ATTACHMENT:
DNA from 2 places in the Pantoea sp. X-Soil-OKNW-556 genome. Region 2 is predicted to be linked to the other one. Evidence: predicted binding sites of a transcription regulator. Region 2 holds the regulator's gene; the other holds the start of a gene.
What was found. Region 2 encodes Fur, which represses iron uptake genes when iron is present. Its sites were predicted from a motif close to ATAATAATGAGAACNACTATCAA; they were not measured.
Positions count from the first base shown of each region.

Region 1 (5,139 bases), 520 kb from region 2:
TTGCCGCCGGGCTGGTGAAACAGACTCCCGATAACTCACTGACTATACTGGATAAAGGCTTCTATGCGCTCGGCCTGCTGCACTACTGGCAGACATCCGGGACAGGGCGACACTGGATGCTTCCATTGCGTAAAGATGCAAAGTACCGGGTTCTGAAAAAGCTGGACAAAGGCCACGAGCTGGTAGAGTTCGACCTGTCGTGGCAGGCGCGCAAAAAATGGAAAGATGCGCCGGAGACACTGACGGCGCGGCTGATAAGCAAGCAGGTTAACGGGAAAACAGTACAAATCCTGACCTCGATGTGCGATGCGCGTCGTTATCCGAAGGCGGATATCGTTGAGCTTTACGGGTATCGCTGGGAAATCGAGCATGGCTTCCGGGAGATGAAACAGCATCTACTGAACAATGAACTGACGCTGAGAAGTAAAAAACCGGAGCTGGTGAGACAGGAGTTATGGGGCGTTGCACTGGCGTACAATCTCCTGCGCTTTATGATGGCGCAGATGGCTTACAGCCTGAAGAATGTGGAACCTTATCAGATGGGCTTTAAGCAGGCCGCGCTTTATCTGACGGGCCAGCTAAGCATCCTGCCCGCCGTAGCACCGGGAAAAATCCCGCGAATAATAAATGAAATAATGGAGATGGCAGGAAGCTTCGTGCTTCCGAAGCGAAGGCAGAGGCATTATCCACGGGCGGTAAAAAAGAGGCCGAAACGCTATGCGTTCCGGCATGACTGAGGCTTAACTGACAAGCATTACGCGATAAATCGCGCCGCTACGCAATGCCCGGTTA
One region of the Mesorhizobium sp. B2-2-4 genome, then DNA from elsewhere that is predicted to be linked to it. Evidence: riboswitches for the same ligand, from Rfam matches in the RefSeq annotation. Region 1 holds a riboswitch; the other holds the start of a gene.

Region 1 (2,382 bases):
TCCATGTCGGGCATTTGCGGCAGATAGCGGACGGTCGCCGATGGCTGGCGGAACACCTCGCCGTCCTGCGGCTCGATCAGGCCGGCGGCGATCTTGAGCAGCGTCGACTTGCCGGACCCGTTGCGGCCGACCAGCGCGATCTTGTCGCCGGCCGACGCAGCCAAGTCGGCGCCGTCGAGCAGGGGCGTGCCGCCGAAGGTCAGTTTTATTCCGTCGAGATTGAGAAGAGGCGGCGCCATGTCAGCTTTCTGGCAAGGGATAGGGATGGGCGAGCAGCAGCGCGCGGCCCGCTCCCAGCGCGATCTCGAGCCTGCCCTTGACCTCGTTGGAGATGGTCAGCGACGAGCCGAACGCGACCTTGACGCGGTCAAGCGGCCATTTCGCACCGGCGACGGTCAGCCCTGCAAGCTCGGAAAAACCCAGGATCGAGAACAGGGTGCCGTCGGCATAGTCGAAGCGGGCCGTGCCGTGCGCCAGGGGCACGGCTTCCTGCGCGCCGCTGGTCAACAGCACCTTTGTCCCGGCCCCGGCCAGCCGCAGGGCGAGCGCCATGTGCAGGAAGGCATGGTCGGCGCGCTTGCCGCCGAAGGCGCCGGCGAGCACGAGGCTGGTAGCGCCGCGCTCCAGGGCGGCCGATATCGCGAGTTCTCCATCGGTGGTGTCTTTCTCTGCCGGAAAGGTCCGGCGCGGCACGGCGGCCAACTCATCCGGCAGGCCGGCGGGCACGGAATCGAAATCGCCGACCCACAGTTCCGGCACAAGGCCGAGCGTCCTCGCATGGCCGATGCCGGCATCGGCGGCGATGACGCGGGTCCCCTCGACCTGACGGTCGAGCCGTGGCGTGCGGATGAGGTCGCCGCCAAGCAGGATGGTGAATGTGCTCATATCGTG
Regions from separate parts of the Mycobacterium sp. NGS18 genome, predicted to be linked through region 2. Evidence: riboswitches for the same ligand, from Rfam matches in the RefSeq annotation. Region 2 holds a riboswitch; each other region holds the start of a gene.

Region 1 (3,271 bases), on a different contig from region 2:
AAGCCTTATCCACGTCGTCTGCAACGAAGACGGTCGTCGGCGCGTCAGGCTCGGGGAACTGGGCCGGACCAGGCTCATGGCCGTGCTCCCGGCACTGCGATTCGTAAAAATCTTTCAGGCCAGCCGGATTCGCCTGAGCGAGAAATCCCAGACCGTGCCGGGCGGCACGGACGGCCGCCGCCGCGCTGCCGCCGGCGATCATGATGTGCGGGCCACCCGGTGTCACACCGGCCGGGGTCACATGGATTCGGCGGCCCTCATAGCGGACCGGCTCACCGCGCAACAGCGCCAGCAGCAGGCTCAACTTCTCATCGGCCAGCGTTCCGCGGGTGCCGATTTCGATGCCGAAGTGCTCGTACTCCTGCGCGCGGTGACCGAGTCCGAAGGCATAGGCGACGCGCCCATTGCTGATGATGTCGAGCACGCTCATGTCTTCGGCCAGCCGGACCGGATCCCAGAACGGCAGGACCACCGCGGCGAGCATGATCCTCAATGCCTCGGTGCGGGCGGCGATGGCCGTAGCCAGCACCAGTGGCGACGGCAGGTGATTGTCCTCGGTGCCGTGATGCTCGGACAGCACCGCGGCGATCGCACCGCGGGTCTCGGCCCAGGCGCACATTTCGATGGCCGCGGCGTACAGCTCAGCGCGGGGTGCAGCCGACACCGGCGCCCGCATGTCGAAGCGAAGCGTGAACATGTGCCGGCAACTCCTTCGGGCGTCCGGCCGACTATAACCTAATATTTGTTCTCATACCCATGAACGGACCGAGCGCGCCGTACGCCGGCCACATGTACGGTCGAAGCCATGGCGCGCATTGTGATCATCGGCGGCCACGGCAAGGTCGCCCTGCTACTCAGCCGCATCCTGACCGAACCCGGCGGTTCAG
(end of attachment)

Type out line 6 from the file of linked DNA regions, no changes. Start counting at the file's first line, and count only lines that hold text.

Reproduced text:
One region of the Mesorhizobium sp. B2-2-4 genome, then DNA from elsewhere that is predicted to be linked to it. Evidence: riboswitches for the same ligand, from Rfam matches in the RefSeq annotation. Region 1 holds a riboswitch; the other holds the start of a gene.